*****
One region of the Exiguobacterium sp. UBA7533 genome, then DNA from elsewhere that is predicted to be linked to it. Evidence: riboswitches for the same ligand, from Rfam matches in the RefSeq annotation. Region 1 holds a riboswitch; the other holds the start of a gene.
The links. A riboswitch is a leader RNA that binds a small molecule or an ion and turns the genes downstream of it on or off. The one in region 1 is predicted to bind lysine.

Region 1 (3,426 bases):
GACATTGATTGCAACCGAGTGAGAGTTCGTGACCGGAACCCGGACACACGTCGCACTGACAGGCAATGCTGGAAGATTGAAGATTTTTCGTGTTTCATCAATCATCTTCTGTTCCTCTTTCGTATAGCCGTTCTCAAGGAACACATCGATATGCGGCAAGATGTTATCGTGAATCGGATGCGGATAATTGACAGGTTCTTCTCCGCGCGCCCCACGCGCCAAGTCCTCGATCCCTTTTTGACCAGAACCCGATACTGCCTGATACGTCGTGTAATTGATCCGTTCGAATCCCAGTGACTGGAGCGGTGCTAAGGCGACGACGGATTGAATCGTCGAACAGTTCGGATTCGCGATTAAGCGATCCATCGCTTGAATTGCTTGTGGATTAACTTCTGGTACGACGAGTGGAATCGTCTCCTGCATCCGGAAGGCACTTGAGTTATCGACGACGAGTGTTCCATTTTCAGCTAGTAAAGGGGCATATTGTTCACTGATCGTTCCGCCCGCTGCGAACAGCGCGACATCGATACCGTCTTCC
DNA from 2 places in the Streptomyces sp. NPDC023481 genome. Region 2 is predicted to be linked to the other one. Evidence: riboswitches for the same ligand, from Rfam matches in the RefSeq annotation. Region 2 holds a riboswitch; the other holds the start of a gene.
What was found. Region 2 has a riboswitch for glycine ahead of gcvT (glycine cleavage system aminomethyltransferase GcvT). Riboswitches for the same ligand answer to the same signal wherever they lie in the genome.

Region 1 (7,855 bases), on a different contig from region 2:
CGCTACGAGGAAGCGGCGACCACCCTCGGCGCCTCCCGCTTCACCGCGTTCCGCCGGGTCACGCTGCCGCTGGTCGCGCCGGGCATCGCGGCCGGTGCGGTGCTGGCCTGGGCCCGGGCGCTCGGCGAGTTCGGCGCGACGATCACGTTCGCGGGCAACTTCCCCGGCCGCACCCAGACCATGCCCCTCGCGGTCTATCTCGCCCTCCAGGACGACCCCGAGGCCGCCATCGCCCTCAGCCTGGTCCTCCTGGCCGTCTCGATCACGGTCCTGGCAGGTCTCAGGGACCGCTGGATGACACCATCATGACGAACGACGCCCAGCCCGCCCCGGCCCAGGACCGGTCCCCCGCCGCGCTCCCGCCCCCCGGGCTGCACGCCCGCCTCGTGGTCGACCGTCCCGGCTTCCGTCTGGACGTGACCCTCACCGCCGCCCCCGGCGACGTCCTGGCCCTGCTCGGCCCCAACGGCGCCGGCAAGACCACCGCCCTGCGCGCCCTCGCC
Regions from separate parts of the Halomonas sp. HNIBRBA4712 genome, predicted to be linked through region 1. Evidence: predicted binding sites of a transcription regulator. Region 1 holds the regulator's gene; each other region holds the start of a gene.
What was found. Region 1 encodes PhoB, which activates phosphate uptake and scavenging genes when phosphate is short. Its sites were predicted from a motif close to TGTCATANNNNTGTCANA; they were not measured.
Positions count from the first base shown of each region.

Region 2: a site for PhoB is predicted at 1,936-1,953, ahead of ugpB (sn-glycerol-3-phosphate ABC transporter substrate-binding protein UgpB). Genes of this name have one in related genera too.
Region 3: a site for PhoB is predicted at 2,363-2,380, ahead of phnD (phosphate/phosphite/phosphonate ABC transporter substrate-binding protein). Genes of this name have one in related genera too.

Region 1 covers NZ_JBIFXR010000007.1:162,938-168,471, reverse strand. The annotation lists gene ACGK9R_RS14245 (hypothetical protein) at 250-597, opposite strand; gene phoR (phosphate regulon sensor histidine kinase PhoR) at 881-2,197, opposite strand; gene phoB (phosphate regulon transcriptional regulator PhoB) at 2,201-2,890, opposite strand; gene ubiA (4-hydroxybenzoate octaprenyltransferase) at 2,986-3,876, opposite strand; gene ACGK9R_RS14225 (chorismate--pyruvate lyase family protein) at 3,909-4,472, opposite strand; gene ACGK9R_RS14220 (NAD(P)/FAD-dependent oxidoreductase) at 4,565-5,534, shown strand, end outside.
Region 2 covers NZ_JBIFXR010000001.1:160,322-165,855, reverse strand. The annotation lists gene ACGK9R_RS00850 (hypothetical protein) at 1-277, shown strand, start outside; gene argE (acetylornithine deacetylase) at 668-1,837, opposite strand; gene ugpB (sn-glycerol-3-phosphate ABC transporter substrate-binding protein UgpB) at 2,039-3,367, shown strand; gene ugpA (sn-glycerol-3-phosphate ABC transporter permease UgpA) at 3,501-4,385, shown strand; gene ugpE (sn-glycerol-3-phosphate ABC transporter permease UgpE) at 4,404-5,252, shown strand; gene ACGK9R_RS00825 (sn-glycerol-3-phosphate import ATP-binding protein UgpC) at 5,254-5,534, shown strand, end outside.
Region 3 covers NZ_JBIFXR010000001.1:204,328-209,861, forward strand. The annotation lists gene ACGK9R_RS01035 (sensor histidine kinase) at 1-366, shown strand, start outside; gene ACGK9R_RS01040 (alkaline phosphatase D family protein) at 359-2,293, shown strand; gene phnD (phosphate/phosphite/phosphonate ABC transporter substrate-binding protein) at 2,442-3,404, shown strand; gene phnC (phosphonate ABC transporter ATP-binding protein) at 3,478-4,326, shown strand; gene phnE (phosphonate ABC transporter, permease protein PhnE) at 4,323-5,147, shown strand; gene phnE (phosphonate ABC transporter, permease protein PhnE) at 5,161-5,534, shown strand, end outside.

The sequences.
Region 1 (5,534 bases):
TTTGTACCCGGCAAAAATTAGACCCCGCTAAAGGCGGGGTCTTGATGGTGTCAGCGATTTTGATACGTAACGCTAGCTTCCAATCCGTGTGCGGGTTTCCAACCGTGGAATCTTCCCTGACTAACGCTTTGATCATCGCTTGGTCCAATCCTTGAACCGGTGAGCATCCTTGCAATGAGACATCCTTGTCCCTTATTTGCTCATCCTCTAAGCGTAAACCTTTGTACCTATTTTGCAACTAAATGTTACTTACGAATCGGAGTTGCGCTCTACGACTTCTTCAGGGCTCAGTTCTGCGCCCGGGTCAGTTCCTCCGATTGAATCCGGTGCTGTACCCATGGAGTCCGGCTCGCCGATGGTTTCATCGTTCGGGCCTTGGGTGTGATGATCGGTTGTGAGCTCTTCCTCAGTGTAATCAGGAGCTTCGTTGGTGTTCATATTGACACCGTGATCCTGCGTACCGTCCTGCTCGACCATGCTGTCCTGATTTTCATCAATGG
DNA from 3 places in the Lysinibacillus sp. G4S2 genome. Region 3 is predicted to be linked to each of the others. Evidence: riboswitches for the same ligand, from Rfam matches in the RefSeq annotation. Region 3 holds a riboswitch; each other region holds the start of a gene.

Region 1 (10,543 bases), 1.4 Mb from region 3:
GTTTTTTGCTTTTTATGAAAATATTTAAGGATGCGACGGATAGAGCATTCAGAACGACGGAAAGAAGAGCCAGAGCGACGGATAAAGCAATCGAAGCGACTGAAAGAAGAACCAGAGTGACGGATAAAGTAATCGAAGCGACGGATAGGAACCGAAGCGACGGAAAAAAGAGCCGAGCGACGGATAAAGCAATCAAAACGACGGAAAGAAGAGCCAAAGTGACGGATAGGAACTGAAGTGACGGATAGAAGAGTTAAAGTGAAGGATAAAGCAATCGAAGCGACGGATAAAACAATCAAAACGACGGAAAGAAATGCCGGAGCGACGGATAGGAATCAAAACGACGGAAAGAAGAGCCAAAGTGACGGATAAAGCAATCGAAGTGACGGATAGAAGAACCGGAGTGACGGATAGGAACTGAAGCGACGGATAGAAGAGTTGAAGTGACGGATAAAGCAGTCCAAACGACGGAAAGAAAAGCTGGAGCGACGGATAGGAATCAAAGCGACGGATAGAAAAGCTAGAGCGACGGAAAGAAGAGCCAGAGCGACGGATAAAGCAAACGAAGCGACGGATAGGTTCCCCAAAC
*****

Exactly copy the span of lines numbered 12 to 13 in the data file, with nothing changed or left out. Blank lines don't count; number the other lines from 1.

Region 2: a site for PhoB is predicted at 1,936-1,953, ahead of ugpB (sn-glycerol-3-phosphate ABC transporter substrate-binding protein UgpB). Genes of this name have one in related genera too.
Region 3: a site for PhoB is predicted at 2,363-2,380, ahead of phnD (phosphate/phosphite/phosphonate ABC transporter substrate-binding protein). Genes of this name have one in related genera too.